• The Jacksonville Sheriff's Office is actively investigating on the Westside, after a man called 911, claiming he had just shot someone attempting to break into his home. Police say this happened on North Dover Cliff Drive in the Pilgrims Trace neighborhood.  When officers arrived, they say they found a man dead in a nearby roadway. He has not yet been identified, but he's described by JSO as a black male between 30 and 40-years-old.  The investigation is still in its early states, but JSO says it does not appear that the two knew each other. We're told the homeowner is being cooperative with investigation.  Police are asking anyone with information on what happened to come forward.
  • House Judiciary Committee Chairman Jerry Nadler said he was OK on Friday after he appeared to nearly faint during a news conference in New York City. >> Read more trending news Nadler, D-N.Y., was appearing Friday at a news conference about plans to expand the city’s use of speed cameras in school zones when New York Mayor Bill de Blasio appeared to notice he looked pale, WABC-TV reported. Video from the news conference showed Nadler looking ill and weak as the mayor asked him if he wanted some water.  The New York Daily News reported that paramedics called a code blue emergency after Nadler appeared to suffer from a brief dizzy spell. He was given water and an orange and later taken by ambulance to Lenox Hill Hospital, according to the Daily News. “Appreciate everyone’s concern,” Nadler said in a statement posted later Friday on Twitter. “Was very warm in the room this morning, was obviously dehydrated and felt a bit ill. Glad to receive fluids and am feeling much better. Thank you for your thoughts.”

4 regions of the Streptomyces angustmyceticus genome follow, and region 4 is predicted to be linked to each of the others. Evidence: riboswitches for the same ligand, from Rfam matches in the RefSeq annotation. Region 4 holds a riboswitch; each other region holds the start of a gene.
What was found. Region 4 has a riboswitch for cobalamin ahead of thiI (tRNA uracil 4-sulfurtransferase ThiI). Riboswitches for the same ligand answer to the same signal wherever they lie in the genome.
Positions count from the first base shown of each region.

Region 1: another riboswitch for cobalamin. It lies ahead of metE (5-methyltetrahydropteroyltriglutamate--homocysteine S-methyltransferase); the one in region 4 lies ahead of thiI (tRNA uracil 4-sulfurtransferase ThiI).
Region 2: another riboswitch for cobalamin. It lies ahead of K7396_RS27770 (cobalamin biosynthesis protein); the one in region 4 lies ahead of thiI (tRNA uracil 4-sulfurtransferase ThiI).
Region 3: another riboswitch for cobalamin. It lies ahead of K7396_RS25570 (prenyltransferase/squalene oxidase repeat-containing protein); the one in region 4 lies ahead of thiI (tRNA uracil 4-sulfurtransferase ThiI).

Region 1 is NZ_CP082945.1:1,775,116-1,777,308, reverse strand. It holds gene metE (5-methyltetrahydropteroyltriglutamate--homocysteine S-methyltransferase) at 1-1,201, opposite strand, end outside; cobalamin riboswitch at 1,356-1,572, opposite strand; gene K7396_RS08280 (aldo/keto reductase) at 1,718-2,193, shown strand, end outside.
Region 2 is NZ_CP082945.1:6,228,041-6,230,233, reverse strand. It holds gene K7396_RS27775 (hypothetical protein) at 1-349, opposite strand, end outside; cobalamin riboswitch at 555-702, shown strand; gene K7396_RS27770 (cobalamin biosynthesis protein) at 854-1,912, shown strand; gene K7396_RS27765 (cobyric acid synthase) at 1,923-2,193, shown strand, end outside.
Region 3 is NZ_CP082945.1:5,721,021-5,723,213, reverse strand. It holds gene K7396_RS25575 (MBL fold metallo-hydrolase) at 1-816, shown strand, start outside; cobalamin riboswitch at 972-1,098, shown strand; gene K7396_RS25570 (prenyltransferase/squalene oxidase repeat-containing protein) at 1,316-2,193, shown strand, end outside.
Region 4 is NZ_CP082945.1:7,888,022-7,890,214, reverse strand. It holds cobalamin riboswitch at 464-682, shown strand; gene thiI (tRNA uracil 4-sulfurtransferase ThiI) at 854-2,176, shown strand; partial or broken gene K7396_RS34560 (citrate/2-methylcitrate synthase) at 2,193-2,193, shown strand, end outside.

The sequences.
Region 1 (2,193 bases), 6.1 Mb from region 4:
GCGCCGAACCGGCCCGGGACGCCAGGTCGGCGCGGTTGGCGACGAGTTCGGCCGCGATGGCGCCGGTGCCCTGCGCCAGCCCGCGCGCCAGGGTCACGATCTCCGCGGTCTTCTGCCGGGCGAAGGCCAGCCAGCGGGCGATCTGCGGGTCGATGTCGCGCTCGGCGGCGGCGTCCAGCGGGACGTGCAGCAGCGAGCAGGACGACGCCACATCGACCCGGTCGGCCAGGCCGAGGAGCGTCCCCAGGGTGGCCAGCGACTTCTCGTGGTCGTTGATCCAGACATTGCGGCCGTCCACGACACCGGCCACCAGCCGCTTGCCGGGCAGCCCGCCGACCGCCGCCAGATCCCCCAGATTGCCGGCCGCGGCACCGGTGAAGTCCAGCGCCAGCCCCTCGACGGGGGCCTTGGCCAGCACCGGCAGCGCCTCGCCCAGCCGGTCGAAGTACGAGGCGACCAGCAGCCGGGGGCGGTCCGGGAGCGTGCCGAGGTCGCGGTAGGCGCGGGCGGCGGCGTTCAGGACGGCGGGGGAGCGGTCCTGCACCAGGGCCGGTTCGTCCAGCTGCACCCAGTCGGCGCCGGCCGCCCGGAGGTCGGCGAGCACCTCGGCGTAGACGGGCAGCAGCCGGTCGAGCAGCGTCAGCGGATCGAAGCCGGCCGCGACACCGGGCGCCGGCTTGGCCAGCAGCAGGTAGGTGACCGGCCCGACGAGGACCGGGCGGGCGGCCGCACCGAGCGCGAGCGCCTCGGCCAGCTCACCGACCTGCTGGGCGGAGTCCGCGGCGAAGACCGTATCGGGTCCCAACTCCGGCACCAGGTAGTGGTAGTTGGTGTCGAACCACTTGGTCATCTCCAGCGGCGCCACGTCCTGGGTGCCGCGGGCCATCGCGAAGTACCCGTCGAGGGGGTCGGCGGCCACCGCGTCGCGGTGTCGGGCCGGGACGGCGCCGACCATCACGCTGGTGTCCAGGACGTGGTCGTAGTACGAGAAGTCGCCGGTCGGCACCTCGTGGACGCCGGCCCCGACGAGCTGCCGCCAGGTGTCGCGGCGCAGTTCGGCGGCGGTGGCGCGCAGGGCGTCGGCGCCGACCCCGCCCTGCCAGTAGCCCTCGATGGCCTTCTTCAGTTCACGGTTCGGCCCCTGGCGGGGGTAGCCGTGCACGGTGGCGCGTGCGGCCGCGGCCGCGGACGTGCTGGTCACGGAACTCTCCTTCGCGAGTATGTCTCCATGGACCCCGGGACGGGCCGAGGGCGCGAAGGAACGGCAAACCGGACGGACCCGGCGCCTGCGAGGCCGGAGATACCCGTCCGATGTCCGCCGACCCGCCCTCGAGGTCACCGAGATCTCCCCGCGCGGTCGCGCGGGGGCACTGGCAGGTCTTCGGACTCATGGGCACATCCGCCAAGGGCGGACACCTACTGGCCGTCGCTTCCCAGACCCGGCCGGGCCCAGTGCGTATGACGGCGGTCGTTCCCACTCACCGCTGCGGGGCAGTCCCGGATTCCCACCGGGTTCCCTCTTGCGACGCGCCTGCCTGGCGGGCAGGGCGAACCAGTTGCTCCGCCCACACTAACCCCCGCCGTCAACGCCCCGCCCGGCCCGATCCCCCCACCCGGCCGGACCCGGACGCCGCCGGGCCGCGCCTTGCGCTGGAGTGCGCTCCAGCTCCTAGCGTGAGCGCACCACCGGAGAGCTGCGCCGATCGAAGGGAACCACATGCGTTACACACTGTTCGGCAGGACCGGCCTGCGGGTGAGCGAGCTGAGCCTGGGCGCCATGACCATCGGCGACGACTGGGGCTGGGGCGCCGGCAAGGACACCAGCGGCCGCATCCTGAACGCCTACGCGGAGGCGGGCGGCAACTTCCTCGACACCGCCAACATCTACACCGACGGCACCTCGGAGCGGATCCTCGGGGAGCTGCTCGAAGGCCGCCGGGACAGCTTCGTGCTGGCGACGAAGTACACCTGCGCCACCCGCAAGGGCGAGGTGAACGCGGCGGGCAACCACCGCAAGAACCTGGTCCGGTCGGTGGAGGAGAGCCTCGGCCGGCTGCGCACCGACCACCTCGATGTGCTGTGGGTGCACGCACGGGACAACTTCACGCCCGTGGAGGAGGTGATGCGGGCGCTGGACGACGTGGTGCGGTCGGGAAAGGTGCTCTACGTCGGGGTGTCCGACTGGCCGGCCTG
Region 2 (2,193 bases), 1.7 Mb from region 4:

• A Colorado man arrested in Utah earlier this year for threatening to “kill as many girls as (he saw)” has been sentenced to serve up to five years in prison, despite prosecutors’ recommendation that he serve probation.  Christopher Wayne Cleary, 27, of Denver, pleaded guilty to a charge of attempt to make a terroristic threat as part of a plea deal with Utah County prosecutors, according to The Deseret News. Cleary, who was arrested in Provo in January, was already on probation in Colorado on two previous convictions of stalking women, the newspaper reported.  Cleary expressed remorse over his words. “I’m just sorry for what happened,” Cleary told the court, according to the News.  Prosecutors in Utah negotiated a plea deal with Cleary for a third-degree felony charge instead of the second-degree felony with which he was initially charged, the News reported. In exchange for his plea -- which would let them secure a felony conviction -- they agreed to recommend no jail time. The plea bargain was aimed at helping Colorado authorities send Cleary to prison for violating his probation in the stalking cases, the News reported.  >> Related story: Man upset over not having girlfriend accused of mass shooting threat to girls Fourth District Judge Christine Johnson on Thursday declined to take the state up on its recommendation, citing her uncertainty of whether Cleary would serve any jail time for probation violation in Colorado, the newspaper said. “I don’t want to be in the position of guessing what Colorado is going to do,” Johnson said during Cleary’s sentencing hearing.  Cleary was arrested Jan. 19, the same day multiple women’s marches were being held in Utah and throughout the country, based on an alarming Facebook post he wrote the night before, the News said. In the post, he bemoaned his lack of romantic prospects and, like several mass shooters who have targeted women, blamed the opposite sex for his plight. “All I wanted was a girlfriend,” Cleary wrote, according to a police affidavit obtained by The Denver Post. “All I wanted was to be loved, yet no one cares about me. I’m 27 years old and I’ve never had a girlfriend before, and I’m still a virgin. This is why I’m planning on shooting up a public place soon and being the next mass shooter ‘cause I’m ready to die and all the girls the turned me down is going to make it right by killing as many girls as I see.” Another post stated, “There’s nothing more dangerous than (a) man ready to die,” the Post reported.  Cleary’s threats alarmed state and federal authorities in Colorado and neighboring Utah, where they traced his cellphone the following day. He was arrested at a McDonald’s in Provo and charged with making a terroristic threat.  Following his arrest, Cleary told investigators he was “upset and not thinking clearly” when he wrote the Facebook posts. According to the Post, he deleted the threats after other people called him and threatened him. Court records obtained by multiple newspapers paint a disturbing portrait of Cleary, who was accused of stalking and harassment by at least eight women and girls dating back at least seven years. The News reported that Cleary was also accused of threatening to bomb a grocery store in 2013 and threatened to commit a mass shooting at a mental health facility in 2016.  >> Read more trending news An 18-year-old Arvada woman called police on New Year’s Eve 2015 and reported that Cleary, with whom she’d been chatting on Facebook, began harassing her online and over the phone after she declined to go on a date with him. According to the Post, the woman told detectives he would use aliases, including one alias on Facebook named John Coleman. “I’ve been watching you,” the person claiming to be Coleman wrote to her on Facebook. “Soon here, you’ll be lying in your deathbed.” During that investigation, Arvada detectives found details of a previous criminal investigation in which Cleary told another woman who spurned his advances she should kill herself, the Post reported. He also posted her name and phone number in an online sex ad, offering her services for $20, court records show. In a prior misdemeanor harassment case from earlier in 2015, Cleary was convicted after talking a woman into posing naked for him and then posting the picture to a fake Facebook page in her name, the newspaper reported.  A harassment case from Denver found Cleary accused of writing threatening messages to a 17-year-old girl, including a message that said, “I own multipul (sic) guns. I can have u dead in a second. One day I’ma snap and kill everyone,” according to court documents. A second Denver case involved a 19-year-old woman who said she lived with Cleary in a hotel room for two weeks, during which time he choked her and urinated on her, the court documents said.  Cleary was convicted in October 2016 on two counts of stalking and harassment involving two of the three alleged victims in Arvada, the Post said. He was sentenced to two years of probation.  Cleary was arrested in yet another stalking case less than a year later. A 43-year-old Lakewood woman who had dated him called 911 Aug. 5, 2017, to report Cleary was stalking her. He was arrested outside the woman’s house. According to the Post, Cleary told investigators the woman was the only person who loved him and he was lonely without her. The woman told police she and Cleary had a sexual relationship -- contradicting Cleary’s claim earlier this year that he was a virgin. The victim told police Cleary, who began stalking her when she broke off the relationship, had called her 45 times that day, threatening her and telling her he hoped she would die.  “I am going to burn your house down,” Cleary told her, according to court records. “I am going to send people to your house to kill you.” Cleary also posted her phone number and address on Craigslist “soliciting sexual acts and rape,” according to a probable cause statement in the case. The woman said she’d received multiple phone calls from strangers due to the ad. The woman told police she lost 20 pounds and began having nightmares and anxiety attacks because of the stalking, the Post reported.  Cleary pleaded guilty to charges of felony stalking and making threats, the newspaper said. A judge in Jefferson County sentenced him last May to three years of probation.  Despite having violated his probation on the Arvada cases, he was not jailed following his guilty plea in the case involving the Lakewood woman, the Post reported. Pam Russell, a spokeswoman for the Jefferson County District Attorney’s Office, said Cleary’s mental health played a part in his sentencing in that case, as well as in his 2016 stalking conviction, which was handled in Adult Mental Health Court.  “The courts decided to let his mental health issues be a big component of his treatment,” Russell told the Post.  Cleary’s defense attorney in the most recent case, Dustin Parmley, said this week that his client’s violent words are related to his mental illness, which he was reportedly diagnosed with at age 10. Cleary told investigators he takes medication for an impulse control disorder.  Parmley said Cleary’s words have never turned to action. Investigators found no evidence that Cleary had weapons or attempted to obtain any, the Post said.  The newspaper reported that four of the criminal investigations into Cleary ended without charges filed against him.  Cleary will serve his time in Utah before being transferred to Colorado to face probation violation charges there, the News reported. An official with the Utah Board of Pardons and Parole told the paper his earliest hearing could take place as soon as September. The News said the board could potentially set a release date at that time, or members could decide to keep him in prison. Cleary could serve the entire five years of his sentence before being returned to Colorado.